I have a Rockford Fosgate HE2 12 inch dual channel 4 ohm sub with 400 rms and 800 peak power. I also have a Rockford Punch 401s 1200 watt amp. The amp has stereo and bridged output options. I found a wiring diagram on Rockford's site, and I am wondering which setup is the best for my system? http://www.rockfordfosgate.com/rftech/woofer_wizard.asp?submitted=true&woofer_qty=1&woofer_imp=4 Thanks for your help!
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Re: Rockford Punch HE2 wiring question.
If your sub will handle it, bridging it will give you more power. The best thing to do is to find out how much power the amp puts out ( RMS ) and if it is in your power handling range bridge it. It sounds better and gives you a harder punch because of more power.
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You can't go wrong with Rockford, in my opinion. Everything they make is well built and high quality. I personally have two Rockford p500-1bd amps hooked up to four 12 inch subs in my car and those amps make those subs slam. I have them wired down to 1 ohm and the specs say that they should be pushing 500 rms a piece at 1 ohm so that p700-1bd amp really packs a punch. Depending on what you're hooking up to that amp I would defenitely recommend it to you. - Ryan in Alaska
Watts delivered is a function of the voltage times the current. If the amp was 100 percent efficient, it would need 33 amps at 12V for 400 watts. At 14.4V, it would only need 28 amps. Of course, amplifiers are NOT 100 percent efficient, only about 50-60 percent in many cases, but somewhat higher for monoblocks, maybe 80-90 percent. So you're looking at a fuse in the 60-80A range. In the absense of a specific fuse size from the manufacturer, I'd start the primary fuse at a 60A and if the amp blows it on power up/immediately/frequently, move up to an 80A.
All of the Rockford-Fosgate 2-channel bridgeables I've ever seen show using the left positive (+) and the right negative (-) for bridging. But if it's not shown right on the amp, I'd call or email RF for the correct connection. The new amps do show it.
your Volfenhag 12" subs are rated at 1200 watts they are only 600 watts rms and the Rockford punch p4004 is only 200 watts rms so the answer is yes it will work but if you get a amplifier that pushes out 500 - 600 watts rms you will love the sound from subs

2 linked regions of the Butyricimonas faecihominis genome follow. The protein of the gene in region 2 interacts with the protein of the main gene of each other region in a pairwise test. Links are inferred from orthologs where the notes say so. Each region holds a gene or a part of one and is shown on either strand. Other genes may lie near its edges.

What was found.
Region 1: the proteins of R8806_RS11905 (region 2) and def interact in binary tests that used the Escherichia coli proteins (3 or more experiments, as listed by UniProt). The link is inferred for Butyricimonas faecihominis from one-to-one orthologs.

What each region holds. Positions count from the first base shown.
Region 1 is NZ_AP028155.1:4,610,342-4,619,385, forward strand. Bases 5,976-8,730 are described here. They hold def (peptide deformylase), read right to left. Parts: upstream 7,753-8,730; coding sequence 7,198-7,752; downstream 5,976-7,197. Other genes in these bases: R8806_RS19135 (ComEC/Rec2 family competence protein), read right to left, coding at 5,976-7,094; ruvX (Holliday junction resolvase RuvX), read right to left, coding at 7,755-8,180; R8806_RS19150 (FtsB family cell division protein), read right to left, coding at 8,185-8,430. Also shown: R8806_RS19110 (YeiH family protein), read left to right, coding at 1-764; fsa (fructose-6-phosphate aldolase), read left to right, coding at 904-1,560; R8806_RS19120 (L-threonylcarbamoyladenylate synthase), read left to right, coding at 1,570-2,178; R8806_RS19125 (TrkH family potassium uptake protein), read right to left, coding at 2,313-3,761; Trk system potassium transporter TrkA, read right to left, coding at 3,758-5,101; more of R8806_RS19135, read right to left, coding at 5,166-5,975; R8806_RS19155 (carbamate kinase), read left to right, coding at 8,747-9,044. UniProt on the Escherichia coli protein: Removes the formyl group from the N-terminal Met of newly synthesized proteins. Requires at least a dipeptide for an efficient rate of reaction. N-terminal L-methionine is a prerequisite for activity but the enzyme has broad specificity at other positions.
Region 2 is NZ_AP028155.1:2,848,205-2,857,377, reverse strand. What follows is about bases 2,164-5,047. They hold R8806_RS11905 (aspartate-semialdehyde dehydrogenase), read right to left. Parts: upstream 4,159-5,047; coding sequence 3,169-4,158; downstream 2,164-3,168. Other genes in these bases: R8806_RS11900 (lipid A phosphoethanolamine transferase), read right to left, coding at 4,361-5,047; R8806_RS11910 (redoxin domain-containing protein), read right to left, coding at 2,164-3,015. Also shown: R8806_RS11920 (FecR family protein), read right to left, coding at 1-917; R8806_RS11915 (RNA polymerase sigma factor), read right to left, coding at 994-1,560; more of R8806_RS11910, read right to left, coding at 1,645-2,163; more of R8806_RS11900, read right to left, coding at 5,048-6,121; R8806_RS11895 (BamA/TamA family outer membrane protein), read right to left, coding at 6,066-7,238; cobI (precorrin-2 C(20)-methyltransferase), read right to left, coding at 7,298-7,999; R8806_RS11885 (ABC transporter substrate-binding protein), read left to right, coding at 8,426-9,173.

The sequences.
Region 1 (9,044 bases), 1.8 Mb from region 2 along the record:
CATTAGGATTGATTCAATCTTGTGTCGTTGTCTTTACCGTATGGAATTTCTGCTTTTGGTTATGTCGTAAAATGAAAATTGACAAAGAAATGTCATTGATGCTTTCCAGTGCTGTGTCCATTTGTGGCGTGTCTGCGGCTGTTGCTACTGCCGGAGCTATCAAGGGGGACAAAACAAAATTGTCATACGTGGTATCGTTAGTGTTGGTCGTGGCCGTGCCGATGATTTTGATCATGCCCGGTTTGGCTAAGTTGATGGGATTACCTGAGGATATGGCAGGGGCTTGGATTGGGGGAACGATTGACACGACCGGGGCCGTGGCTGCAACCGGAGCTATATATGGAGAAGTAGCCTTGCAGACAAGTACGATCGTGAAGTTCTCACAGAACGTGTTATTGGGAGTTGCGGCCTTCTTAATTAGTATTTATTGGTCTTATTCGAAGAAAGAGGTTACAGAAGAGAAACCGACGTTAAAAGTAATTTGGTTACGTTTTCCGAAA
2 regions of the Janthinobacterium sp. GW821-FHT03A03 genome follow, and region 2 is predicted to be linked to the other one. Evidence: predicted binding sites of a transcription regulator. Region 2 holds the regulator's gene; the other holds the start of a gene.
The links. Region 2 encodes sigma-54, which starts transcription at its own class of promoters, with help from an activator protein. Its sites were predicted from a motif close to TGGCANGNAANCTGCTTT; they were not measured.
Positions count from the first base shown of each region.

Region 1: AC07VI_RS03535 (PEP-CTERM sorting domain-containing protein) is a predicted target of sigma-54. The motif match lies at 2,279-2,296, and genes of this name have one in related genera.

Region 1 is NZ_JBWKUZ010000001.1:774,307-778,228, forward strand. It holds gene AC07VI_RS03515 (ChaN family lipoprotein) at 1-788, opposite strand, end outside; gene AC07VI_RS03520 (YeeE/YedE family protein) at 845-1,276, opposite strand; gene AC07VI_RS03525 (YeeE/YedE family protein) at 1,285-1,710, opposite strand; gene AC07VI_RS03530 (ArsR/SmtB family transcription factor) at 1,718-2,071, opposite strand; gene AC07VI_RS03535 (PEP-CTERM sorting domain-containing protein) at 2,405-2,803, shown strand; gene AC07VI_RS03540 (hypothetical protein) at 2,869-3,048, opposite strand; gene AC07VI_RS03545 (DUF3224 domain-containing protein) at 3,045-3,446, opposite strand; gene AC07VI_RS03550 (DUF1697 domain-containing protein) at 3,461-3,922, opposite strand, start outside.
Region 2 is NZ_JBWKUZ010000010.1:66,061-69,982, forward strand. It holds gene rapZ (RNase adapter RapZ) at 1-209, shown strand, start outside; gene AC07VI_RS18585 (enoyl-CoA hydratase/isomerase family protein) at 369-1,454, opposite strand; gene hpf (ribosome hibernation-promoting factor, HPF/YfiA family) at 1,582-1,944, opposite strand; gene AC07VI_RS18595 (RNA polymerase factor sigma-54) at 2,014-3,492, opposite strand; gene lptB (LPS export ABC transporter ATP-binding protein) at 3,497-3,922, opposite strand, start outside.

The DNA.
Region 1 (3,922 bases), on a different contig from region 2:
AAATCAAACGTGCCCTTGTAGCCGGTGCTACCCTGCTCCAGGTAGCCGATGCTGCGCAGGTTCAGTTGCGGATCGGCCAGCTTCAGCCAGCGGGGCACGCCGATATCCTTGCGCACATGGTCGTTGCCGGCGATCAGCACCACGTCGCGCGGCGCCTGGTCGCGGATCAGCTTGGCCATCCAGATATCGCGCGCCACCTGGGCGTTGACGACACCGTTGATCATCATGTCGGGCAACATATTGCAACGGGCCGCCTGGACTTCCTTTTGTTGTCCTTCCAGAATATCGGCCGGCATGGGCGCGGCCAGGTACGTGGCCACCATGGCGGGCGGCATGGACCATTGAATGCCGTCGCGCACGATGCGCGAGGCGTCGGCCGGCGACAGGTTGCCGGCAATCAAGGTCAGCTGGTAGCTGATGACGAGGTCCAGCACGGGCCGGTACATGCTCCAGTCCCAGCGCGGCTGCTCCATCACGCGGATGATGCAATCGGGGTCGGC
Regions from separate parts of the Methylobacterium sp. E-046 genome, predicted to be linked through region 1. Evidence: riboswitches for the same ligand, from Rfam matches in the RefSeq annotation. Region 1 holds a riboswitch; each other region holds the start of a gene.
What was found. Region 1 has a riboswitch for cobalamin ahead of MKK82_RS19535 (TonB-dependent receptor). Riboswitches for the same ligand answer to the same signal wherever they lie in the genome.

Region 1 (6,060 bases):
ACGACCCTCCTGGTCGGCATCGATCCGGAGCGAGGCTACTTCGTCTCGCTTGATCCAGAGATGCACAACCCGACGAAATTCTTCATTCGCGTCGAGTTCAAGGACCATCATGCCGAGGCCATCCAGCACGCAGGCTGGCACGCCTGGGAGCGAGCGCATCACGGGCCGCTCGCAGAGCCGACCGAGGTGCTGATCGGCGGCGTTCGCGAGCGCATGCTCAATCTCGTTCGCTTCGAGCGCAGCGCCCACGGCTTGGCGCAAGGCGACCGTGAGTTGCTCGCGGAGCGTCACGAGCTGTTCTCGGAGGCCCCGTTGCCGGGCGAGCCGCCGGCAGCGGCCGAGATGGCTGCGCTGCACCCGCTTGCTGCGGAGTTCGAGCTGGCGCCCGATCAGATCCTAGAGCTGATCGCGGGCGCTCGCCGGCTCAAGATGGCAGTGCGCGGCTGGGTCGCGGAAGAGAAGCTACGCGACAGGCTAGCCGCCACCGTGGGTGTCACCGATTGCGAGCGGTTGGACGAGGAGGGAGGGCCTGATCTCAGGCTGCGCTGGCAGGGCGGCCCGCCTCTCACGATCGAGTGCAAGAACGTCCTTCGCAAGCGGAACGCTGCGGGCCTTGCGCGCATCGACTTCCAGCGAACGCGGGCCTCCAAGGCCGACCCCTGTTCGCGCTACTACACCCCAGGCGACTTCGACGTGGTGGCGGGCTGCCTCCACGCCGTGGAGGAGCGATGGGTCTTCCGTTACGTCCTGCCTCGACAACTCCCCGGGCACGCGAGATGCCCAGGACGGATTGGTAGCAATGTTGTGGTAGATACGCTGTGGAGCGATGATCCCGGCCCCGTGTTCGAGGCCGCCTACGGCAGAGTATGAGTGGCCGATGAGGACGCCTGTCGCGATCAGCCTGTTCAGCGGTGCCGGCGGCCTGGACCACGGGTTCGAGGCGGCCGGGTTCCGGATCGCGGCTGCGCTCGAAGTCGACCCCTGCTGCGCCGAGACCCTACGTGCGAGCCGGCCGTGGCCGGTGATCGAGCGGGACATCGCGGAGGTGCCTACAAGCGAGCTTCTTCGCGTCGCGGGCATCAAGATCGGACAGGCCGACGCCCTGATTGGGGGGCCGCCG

there is nothing wrong with the Rockford amp it just wont pound out the bass as hard but the good news is you will never blow the subs with it
when buying amps or subs make sure to look at rms rating that is the true power they actually have ie. (sub box says 1200 watt you think powerful but if you divide it in 1/2 you actually get 600 watts rms) don't get me wrong that's a nice rating. for a sub but you will want to match that number with the amps rms rating or lower. The RMS is what makes the car pound the higher the RMS the better
hope this helps
That all depends upon whether or not the sub you are running has dual voice coils or just a single voice coil. The 800a4 is a four channel amp; thus the only way you can bridge it will be 3 channel or 2 channel. If you are running a dual voice coil sub then you can wire the amp two channel and get 400 watts x 2 @ 4 ohms. Make sure that you sub can handle this kind of power though.
Here are the specs:
4 x 100 @ 4 ohms (13.8V - <0.05% THD) 4 x 200 @ 2 ohms (13.8V - <0.10% THD) 2 x 400 @ 4 ohms bridged (13.8V - <0.10% THD) Fuse: External 60A Manufactured in 1999 - 2001
the winding on the voice coil are coated with a varnish to keep the from shorting to each other. If the sub is drivin to hard or the voice coil is not vented properly. the voice coil windings will get so hot the varnish will melt or someting get sticky. When you quit playing the sub, say overnight the varnish cools and acts like a glue and will cause the voice coil to stick to the basket of the speaker. Repair just would not be worth the money or the time. Plus when a speaker reaches thid stage. It could eaisily fall to short and burn out your amplifier.